The last week has seen unprecedented outbursts within Israel’s political establishment, reflecting divisions over how to deal with the intractable military, political, economic and social crisis that confronts it.
Israel’s chief of staff, Lieutenant-General Moshe Ya’alon, caused an uproar when he called in three Israeli newspaper journalists and told them that the government’s harsh treatment of the Palestinians was counter-productive and was strengthening “terror organisations.”
According to Ha’aretz, “The senior military officers are worried by the possibility that maintaining widespread pressure on the Palestinian population will lead to a humanitarian crisis and increase Palestinian hatred of Israel.”
Ya’alon’s calls for restrictions on quiet parts of the Palestinian territories to be eased more rapidly to remove what he regards as a key rallying point for militant groups enraged hard-line defence minister Shaul Mofaz. According to the Israeli press, Ya’alon was hauled in and taken to task by Mofaz over his comments.
Ya’alon also criticised the government over its uncompromising attitude towards former Palestinian prime minister Mahmud Abbas and urged the Israeli government not to behave in such a short-sighted way to his successor, Ahmed Qurei (also known as Abu Alaa). There could only be a political, not a military way out of the conflict, he said.
The right wing and ultra nationalists were outraged, denouncing Ya’alon as a traitor. Prime Minister Ariel Sharon was furious and demanded that Ya’alon apologise or resign. But the chief of staff’s comments reflected widespread concerns within the army, the security establishment, and the public at large, and even within the cabinet.
“The chief of staff is very serious, responsible and reflective. If he reckons the situation in the territories is dangerous, he should say so, but not in such resounding fashion,” Trade Minister Ehud Olmert told public radio. “It might be true that we could have been more generous with Abu Mazen [Abbas’s nom de guerre], but I do believe—as do the Americans, that the key man who should have fought terrorism, [Security Minister] Mohammad Dahlan, failed to do so,” he said.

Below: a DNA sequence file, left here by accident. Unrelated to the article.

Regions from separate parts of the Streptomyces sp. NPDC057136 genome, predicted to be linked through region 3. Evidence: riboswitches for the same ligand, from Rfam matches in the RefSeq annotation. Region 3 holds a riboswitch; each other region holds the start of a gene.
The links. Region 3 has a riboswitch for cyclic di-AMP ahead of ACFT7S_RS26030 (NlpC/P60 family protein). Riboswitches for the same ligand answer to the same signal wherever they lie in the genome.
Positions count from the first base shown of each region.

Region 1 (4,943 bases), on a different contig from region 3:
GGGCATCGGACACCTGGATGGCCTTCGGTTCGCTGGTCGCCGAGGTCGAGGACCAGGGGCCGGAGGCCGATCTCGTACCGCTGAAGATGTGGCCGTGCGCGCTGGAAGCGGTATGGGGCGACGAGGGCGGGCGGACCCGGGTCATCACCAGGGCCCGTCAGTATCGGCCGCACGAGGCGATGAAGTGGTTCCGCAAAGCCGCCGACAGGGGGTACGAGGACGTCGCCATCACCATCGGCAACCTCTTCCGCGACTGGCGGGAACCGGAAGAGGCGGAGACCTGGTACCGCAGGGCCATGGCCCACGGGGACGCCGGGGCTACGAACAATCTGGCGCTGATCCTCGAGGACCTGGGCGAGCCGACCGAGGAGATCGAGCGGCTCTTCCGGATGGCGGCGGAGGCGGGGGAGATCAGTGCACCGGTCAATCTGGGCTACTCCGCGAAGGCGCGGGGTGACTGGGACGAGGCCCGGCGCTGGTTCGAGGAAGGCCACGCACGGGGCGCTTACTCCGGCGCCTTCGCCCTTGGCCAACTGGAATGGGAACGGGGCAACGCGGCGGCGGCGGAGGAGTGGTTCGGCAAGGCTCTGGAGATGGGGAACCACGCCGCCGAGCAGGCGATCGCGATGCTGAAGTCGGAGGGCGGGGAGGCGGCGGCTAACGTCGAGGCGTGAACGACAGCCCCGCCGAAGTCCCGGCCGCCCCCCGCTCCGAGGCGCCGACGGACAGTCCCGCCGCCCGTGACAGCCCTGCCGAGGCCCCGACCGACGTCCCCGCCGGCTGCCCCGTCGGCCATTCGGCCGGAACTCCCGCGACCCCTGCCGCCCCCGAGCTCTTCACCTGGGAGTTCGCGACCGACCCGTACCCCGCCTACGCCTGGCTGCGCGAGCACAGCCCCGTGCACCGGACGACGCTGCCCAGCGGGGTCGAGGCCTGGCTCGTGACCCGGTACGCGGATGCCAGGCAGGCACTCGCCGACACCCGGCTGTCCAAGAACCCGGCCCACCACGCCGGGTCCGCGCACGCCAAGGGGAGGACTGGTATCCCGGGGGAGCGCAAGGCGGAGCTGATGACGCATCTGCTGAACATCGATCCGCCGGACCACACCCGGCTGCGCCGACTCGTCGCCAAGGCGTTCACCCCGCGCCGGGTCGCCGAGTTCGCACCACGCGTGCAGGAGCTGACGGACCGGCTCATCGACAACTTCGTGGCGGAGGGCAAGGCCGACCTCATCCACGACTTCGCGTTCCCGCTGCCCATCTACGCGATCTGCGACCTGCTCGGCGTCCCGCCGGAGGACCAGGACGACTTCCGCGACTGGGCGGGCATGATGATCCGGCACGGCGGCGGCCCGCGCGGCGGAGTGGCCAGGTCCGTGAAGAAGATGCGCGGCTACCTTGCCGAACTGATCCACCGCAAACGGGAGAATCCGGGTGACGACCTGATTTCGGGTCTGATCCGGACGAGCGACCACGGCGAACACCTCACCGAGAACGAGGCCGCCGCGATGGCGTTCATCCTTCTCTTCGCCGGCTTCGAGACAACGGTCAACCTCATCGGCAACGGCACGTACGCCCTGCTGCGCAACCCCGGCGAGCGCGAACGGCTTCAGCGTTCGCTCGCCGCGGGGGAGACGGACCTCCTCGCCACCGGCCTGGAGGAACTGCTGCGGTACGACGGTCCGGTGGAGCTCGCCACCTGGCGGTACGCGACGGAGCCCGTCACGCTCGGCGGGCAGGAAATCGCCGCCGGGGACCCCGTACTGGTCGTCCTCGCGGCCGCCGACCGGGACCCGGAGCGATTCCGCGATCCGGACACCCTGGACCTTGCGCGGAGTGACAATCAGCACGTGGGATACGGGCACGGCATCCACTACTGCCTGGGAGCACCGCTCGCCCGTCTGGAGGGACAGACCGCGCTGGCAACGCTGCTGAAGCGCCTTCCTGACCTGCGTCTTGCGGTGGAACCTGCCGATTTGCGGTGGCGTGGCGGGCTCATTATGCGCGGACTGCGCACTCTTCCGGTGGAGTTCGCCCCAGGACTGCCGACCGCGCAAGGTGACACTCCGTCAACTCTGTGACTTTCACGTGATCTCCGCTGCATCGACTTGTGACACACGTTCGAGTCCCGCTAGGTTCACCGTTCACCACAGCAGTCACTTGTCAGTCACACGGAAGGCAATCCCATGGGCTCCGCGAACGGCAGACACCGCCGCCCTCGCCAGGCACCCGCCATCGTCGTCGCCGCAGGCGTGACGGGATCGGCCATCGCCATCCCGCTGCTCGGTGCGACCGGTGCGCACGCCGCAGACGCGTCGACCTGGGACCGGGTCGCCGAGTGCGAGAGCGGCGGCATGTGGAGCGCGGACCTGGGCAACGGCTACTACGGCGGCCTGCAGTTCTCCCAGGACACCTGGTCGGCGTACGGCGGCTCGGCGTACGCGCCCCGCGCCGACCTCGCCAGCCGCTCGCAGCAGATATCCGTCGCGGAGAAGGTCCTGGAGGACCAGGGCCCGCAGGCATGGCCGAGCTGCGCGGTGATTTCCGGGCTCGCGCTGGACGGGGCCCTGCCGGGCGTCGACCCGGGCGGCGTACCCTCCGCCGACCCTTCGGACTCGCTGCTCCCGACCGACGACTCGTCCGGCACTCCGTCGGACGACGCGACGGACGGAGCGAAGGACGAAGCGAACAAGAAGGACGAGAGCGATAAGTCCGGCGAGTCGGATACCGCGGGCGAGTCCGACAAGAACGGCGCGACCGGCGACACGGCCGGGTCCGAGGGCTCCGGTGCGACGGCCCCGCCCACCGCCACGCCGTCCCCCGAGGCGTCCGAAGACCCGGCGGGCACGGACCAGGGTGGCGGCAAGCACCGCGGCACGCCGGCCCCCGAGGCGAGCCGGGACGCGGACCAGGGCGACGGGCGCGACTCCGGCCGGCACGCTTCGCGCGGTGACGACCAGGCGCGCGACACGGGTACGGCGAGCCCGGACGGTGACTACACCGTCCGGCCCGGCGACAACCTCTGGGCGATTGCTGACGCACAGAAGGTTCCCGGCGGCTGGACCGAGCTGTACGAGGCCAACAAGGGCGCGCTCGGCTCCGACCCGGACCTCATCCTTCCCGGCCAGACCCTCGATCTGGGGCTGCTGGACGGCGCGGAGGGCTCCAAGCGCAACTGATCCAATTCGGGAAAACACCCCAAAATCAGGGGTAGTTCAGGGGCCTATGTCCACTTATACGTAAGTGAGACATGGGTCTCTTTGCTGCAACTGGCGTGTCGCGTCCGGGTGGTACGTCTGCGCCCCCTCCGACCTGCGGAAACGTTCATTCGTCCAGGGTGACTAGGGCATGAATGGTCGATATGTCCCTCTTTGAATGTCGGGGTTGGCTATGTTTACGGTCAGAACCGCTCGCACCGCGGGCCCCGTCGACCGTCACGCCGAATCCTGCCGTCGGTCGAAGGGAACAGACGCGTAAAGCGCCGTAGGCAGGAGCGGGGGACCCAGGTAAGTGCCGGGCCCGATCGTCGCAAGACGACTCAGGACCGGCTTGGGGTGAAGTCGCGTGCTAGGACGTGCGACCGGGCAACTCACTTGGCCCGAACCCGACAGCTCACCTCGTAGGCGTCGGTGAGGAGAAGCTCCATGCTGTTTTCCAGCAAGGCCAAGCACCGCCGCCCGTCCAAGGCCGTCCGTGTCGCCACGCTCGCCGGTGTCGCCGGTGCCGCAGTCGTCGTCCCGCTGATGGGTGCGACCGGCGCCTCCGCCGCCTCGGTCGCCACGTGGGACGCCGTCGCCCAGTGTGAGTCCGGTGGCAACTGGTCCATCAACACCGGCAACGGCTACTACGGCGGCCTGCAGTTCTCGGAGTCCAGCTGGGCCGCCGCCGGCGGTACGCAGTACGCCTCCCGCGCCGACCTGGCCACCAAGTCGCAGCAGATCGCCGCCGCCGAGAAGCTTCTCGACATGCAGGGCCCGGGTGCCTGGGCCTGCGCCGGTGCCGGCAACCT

Sharon was forced to back down because of the extent of support within the military for Ya’alon’s position, saying, “My door is always open to him.”
This is not, as it would be in other countries, a conflict between the government and army, because such a division hardly exists. In a country where all young Jewish citizens are required to serve in the army and all Jewish males serve for at least three weeks every year as reservists, almost the entire political establishment is made up of former generals and leading army and air force personnel. With more and more young people and reservists refusing to serve in the West Bank and Gaza, the armed forces’ leaders know just how difficult it is to retain the loyalty of their troops and implement the government’s harsh measures against the Palestinians that breach international conventions.Geneva talks unleash furor